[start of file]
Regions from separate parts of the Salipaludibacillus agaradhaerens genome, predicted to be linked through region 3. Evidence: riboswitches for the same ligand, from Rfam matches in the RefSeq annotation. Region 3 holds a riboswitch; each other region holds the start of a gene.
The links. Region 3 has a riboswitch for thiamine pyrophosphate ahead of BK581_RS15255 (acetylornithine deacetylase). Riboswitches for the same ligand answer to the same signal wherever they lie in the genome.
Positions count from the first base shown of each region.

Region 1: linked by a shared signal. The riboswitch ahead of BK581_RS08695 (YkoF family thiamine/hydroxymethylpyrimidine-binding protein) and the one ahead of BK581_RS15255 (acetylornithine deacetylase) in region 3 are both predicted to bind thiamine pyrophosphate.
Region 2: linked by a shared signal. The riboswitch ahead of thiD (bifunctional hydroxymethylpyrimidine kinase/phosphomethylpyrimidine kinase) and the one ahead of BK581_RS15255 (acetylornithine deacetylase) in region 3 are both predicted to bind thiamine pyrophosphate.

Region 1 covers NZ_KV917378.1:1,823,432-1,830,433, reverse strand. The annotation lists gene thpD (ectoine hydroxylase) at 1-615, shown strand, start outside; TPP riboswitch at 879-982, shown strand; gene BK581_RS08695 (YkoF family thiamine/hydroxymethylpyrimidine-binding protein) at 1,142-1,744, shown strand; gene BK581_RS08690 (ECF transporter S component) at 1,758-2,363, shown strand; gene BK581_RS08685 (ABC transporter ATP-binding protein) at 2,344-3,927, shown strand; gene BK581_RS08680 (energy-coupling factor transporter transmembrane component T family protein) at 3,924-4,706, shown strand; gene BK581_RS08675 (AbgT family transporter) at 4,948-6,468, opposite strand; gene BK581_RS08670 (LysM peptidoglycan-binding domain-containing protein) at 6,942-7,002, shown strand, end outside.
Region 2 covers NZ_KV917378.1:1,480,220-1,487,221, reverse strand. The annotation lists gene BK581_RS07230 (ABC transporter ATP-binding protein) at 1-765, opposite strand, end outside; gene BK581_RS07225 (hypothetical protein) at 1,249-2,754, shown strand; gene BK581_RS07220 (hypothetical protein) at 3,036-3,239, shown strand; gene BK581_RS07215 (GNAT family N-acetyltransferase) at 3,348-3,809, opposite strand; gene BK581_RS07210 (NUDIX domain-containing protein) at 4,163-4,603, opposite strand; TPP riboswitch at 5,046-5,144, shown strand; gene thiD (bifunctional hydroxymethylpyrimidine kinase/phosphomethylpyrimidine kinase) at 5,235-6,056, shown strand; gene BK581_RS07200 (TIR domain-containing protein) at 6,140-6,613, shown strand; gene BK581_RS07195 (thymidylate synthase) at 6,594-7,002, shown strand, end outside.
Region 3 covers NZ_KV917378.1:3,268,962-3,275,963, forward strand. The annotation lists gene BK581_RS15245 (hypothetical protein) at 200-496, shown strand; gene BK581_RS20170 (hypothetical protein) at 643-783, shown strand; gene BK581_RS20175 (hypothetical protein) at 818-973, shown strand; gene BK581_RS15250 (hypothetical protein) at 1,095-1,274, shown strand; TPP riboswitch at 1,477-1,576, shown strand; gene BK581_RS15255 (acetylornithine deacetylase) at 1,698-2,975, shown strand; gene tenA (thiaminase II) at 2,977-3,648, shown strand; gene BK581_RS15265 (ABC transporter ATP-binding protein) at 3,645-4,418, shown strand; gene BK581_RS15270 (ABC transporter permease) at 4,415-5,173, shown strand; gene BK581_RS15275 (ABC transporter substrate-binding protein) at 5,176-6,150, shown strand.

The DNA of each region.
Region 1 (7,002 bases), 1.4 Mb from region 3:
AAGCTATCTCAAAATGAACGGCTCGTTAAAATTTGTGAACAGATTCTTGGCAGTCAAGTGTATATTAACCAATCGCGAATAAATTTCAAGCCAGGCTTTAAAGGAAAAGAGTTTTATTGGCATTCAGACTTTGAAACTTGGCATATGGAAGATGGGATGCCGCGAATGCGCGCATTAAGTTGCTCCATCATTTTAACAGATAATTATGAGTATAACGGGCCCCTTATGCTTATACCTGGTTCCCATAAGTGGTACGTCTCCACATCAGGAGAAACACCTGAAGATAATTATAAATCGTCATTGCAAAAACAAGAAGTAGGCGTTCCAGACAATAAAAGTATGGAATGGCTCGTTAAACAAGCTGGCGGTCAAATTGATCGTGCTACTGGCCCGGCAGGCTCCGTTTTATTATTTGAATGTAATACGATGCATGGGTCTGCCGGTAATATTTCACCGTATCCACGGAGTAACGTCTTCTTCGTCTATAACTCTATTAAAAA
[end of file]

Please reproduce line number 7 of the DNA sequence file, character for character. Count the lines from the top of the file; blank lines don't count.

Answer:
Region 2 covers NZ_KV917378.1:1,480,220-1,487,221, reverse strand. The annotation lists gene BK581_RS07230 (ABC transporter ATP-binding protein) at 1-765, opposite strand, end outside; gene BK581_RS07225 (hypothetical protein) at 1,249-2,754, shown strand; gene BK581_RS07220 (hypothetical protein) at 3,036-3,239, shown strand; gene BK581_RS07215 (GNAT family N-acetyltransferase) at 3,348-3,809, opposite strand; gene BK581_RS07210 (NUDIX domain-containing protein) at 4,163-4,603, opposite strand; TPP riboswitch at 5,046-5,144, shown strand; gene thiD (bifunctional hydroxymethylpyrimidine kinase/phosphomethylpyrimidine kinase) at 5,235-6,056, shown strand; gene BK581_RS07200 (TIR domain-containing protein) at 6,140-6,613, shown strand; gene BK581_RS07195 (thymidylate synthase) at 6,594-7,002, shown strand, end outside.